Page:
Revamped inns target foreign guests

Japanese aesthetics key focus as Tokyo hotels gird for Olympic rush

by Junji Yamaguchi

Kyodo

Amid the latest tourism boom and in preparation for intensifying competition for guests ahead of the 2020 Tokyo Olympics, major hotels in downtown Tokyo have set out to win the hearts of foreign visitors with massive renovations infused with Japanese aesthetics while also upgrading Internet access and other facilities to meet the needs of international travelers.

The Prince Sakura Tower Tokyo near JR Shinagawa Station, for example, reopened last September after extensive refurbishment that placed emphasis on creating a tasteful Japanese touch.

In harmony with the hotel’s traditional Japanese landscape garden, guest rooms are decorated with delicate artwork that combines traditional woodwork involving joining wooden pieces together, known as “kyosashimono,” with Nishijin fabrics, both from the ancient capital of Kyoto. The room number plates are made of solid pine.

At the hotel’s newly opened restaurant that focuses mainly on Italian cuisine, seasonal ingredients — such as Kujo “negi,” also known as Kyoto scallion, and cheese from Hokkaido — are delivered from contracted farmers across the country. The dishes are served on Japanese-style tableware.

Hotel officials said they have received positive feedback from foreign guests on the renovation, quoting patrons as saying they appreciated the beauty of cherry blossom-motif carpeting in the rooms, as well as the greenery and quietness created by the Japanese garden despite being in close proximity to the hustle and bustle of a busy train station.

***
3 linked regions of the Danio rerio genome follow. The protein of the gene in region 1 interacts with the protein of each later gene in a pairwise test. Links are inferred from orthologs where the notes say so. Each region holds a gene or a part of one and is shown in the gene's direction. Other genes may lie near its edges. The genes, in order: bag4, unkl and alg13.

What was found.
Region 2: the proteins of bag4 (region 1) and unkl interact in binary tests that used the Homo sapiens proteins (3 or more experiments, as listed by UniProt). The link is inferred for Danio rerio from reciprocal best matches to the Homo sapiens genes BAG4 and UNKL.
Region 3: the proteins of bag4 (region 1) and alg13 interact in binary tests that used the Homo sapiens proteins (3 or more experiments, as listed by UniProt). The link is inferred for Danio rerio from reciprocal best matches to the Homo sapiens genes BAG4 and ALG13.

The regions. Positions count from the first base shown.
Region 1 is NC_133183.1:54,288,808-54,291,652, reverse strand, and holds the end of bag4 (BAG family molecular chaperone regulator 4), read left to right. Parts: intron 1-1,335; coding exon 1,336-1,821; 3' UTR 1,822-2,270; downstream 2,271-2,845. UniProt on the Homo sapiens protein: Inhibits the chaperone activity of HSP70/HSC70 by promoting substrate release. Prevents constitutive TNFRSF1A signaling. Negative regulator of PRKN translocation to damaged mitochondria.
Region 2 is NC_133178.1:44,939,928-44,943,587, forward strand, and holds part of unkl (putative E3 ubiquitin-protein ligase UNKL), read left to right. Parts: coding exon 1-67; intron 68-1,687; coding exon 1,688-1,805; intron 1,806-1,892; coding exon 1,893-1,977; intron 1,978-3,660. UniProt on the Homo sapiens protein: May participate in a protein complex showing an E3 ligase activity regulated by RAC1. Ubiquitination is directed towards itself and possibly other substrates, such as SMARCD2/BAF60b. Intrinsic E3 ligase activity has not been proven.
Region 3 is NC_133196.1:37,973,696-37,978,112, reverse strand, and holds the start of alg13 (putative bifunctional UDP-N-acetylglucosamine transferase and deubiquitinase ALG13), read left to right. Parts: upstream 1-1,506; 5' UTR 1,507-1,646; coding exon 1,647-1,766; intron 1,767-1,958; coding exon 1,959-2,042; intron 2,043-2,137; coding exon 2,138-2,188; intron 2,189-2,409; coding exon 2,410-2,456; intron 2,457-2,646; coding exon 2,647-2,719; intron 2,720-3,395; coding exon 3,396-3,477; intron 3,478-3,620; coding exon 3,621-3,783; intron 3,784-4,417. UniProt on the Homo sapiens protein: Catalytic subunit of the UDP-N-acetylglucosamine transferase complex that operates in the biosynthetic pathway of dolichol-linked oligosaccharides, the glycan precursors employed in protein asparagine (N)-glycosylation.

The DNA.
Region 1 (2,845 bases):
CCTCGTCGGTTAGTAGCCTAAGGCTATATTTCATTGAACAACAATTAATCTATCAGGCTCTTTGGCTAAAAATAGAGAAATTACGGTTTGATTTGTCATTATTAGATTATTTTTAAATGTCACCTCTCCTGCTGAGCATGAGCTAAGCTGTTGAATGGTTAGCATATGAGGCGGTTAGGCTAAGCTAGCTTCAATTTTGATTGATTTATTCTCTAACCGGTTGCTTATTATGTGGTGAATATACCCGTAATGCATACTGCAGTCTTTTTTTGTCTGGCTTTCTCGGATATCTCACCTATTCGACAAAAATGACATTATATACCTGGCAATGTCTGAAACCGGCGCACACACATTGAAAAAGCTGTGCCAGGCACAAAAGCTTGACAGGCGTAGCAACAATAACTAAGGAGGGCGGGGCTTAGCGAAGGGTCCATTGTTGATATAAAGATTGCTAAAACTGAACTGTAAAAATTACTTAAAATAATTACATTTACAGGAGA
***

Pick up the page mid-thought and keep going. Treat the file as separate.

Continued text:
Similarly, Keio Plaza Hotel in Tokyo’s lively Shinjuku district also reopened by the end of last year after full-fledged renovation of 120 rooms on its upper floors to cater mainly to business travelers.

Custom-made “washi” paper covers the walls, and guest rooms now offer free Wi-Fi Internet access as well as spacious desks. The sky lounge offers a beautiful view of the Shinjuku nightscape.

Meanwhile, efforts to appeal to foreign visitors go beyond simple renovations in some cases.

Gotenyama Garden Hotel Laforet Tokyo in Shinagawa district, for example, has been rebranded as Tokyo Marriott Hotel and reopened in December.

Mori Trust Hotels & Resorts Co., which managed and operated the Gotenyama hotel, entered the alliance with Marriott International Inc. in hopes of utilizing the U.S. hotel chain’s globally recognized brand.

The renovated guest rooms feature larger beds that are more comfortable for heavier foreign guests, as well as carpeting featuring a design of cherry trees to evoke memories of the time when Gotenyama was known for its magnificent cherry blossoms.

For the convenience of modern-day travelers, all tables in the lounge are fitted with electrical outlets for guests to plug in their tablet computers and other mobile devices.

With the rebranding, the new hotel aims to achieve by the end of its first year a goal of having 40 percent of its guests coming from overseas, up from the average of 10-20 percent when it operated under the Laforet brand, hotel officials said.

“We will work to establish ourselves as a hotel to which guests who have chosen us for the (Marriott) reputation will want to come and stay with us again,” said Yasushi Aoshima, marketing director at Tokyo Marriott.

The number of foreign visitors to Japan has recovered from the sharp fall following the 2011 earthquake and tsunami, surpassing 10 million people a year for the first time last year. It is expected to continue to increase for a while due to Tokyo’s successful bid to host the 2020 Olympic Games and UNESCO’s addition of “washoku” traditional Japanese cuisine to its intangible heritage list.

But competition among hotels is expected to intensify, especially given that a number of foreign hotels are also scheduled to be built in Tokyo.

“It’s a matter of how quickly one can establish a good reputation among foreign visitors,” a senior official at a major hotel said.